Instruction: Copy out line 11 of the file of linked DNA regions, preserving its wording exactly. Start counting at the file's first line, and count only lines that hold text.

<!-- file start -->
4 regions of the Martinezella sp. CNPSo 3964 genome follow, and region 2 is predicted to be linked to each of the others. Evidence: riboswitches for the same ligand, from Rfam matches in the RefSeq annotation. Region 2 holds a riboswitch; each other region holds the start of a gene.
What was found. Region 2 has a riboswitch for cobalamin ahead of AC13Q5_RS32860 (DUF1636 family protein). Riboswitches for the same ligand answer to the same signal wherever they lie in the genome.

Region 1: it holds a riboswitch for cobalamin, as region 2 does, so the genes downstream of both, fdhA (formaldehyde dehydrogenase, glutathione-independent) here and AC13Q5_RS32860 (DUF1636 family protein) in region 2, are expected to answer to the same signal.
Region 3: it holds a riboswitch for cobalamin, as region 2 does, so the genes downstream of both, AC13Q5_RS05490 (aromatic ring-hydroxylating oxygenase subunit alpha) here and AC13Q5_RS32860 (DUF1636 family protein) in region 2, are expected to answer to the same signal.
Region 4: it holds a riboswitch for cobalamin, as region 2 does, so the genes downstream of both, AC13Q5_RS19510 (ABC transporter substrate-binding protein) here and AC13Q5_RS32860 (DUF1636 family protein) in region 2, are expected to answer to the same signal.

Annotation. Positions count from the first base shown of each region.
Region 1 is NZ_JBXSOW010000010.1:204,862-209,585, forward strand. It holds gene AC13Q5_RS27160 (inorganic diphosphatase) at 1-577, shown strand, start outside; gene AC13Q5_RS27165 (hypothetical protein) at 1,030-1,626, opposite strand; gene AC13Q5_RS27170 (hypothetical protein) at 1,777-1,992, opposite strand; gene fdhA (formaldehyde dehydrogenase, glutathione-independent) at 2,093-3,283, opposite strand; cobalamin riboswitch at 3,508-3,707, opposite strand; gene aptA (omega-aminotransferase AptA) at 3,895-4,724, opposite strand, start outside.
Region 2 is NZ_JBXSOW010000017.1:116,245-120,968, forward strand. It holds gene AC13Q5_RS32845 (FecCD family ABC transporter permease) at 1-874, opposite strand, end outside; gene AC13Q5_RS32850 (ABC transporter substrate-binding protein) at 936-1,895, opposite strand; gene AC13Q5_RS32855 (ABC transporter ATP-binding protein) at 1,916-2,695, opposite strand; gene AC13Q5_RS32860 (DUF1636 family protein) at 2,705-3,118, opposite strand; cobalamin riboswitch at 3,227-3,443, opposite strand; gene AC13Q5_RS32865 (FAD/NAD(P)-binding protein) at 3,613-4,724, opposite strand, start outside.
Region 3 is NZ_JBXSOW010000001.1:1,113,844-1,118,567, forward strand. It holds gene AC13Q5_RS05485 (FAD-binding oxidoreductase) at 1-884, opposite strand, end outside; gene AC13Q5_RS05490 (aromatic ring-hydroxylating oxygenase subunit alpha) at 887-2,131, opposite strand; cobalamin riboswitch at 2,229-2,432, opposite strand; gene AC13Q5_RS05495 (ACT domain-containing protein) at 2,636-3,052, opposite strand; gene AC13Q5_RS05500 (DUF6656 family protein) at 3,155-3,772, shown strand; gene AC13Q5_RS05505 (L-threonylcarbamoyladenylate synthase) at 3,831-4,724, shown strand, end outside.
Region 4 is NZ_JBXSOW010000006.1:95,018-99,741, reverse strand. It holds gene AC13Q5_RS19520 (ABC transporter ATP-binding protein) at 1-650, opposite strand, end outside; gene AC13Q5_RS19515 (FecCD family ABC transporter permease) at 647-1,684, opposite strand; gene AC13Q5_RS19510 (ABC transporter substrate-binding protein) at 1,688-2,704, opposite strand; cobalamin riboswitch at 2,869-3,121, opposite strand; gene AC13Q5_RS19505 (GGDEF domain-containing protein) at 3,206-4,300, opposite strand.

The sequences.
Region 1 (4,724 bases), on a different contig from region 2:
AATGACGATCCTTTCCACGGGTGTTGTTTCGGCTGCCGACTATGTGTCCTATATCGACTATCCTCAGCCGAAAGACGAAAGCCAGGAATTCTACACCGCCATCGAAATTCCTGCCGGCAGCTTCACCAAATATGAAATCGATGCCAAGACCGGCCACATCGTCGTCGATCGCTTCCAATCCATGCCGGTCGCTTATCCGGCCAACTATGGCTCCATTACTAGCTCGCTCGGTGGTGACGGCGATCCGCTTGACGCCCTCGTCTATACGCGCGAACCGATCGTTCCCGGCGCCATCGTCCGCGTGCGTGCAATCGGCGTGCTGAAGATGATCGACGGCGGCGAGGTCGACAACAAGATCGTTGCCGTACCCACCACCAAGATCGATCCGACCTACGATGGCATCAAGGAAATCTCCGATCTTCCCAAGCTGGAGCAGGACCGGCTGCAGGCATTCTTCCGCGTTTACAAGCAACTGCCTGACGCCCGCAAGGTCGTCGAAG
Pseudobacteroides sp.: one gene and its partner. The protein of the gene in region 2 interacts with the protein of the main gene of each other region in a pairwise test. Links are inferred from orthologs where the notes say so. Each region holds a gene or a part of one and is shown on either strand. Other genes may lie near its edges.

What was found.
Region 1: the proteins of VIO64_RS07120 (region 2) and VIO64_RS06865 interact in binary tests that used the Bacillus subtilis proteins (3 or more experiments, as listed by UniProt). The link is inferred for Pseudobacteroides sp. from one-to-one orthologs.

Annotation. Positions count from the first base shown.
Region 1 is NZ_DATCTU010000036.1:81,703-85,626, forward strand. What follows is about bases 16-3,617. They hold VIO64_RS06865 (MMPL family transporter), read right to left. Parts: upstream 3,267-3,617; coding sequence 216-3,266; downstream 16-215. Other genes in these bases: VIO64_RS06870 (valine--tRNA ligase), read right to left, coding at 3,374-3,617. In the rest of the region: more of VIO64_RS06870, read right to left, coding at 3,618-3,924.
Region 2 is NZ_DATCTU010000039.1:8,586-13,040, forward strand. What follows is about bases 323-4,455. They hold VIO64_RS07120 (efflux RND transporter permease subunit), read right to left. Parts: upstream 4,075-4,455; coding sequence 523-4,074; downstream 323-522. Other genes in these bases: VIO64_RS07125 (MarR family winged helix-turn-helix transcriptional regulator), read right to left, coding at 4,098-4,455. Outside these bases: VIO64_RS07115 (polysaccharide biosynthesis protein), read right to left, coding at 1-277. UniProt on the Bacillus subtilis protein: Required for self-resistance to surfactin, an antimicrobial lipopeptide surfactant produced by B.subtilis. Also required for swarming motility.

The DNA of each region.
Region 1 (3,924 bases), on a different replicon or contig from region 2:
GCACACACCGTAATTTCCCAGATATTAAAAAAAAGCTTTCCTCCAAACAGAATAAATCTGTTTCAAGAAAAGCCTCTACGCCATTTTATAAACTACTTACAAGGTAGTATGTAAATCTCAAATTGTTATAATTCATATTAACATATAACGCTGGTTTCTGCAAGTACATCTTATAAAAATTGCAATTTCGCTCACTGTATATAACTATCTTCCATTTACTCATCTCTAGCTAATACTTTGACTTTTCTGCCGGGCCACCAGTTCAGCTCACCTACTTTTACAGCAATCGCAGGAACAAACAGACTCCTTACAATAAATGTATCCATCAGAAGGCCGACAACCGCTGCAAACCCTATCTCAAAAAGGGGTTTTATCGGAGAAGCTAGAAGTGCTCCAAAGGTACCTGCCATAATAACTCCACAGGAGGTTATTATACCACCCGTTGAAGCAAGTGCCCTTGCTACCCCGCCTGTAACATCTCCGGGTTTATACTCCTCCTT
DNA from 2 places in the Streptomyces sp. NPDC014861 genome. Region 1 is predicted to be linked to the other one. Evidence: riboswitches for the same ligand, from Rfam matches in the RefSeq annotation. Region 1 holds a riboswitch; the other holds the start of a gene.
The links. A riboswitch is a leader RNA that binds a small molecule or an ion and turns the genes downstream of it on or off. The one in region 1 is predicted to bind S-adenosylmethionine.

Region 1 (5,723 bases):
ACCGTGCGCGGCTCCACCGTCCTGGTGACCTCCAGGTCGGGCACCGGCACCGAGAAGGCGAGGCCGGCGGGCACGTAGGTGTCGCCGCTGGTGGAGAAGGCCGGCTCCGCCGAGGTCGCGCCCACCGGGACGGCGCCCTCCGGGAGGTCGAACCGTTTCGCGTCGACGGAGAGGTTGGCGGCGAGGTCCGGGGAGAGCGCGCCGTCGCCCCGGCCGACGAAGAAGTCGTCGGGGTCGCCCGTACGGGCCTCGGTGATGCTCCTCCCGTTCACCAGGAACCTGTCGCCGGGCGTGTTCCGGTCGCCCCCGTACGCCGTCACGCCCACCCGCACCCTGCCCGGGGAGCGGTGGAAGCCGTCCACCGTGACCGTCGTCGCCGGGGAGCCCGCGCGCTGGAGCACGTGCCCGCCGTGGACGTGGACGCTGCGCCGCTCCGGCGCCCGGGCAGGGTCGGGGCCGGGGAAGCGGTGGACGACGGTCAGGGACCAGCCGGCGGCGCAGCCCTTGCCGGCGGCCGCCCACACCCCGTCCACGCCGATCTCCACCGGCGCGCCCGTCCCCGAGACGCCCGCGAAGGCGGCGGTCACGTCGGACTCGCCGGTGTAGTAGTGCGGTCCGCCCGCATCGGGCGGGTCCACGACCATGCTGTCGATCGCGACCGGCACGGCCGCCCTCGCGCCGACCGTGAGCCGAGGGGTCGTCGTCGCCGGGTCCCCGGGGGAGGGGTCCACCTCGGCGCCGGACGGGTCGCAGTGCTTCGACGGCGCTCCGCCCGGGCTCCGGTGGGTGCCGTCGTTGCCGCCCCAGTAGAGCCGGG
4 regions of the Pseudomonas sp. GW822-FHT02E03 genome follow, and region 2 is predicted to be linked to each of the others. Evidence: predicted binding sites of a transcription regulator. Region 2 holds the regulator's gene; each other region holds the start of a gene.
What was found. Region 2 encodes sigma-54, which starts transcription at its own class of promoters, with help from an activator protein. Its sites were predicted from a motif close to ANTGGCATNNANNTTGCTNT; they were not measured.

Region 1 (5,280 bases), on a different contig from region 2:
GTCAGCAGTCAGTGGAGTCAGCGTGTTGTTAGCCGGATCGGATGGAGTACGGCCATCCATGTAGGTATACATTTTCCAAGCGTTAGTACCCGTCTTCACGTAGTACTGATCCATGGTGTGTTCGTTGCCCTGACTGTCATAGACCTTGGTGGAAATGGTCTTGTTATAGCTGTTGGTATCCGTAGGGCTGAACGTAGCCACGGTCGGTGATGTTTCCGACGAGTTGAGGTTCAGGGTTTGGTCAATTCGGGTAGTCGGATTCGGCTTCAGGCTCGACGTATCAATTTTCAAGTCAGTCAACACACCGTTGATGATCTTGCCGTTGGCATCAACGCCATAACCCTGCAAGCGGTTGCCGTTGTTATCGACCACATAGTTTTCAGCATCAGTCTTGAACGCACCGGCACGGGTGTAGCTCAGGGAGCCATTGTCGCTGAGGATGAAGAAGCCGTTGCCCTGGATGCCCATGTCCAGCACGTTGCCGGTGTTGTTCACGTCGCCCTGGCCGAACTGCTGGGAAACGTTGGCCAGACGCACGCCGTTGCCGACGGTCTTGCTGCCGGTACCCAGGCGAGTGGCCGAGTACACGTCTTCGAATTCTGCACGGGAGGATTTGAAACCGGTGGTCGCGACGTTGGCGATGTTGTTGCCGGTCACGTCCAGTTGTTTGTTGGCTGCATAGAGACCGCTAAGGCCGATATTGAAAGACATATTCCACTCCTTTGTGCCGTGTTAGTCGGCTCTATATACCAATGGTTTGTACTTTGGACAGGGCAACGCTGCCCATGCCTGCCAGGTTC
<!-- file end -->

The sequences.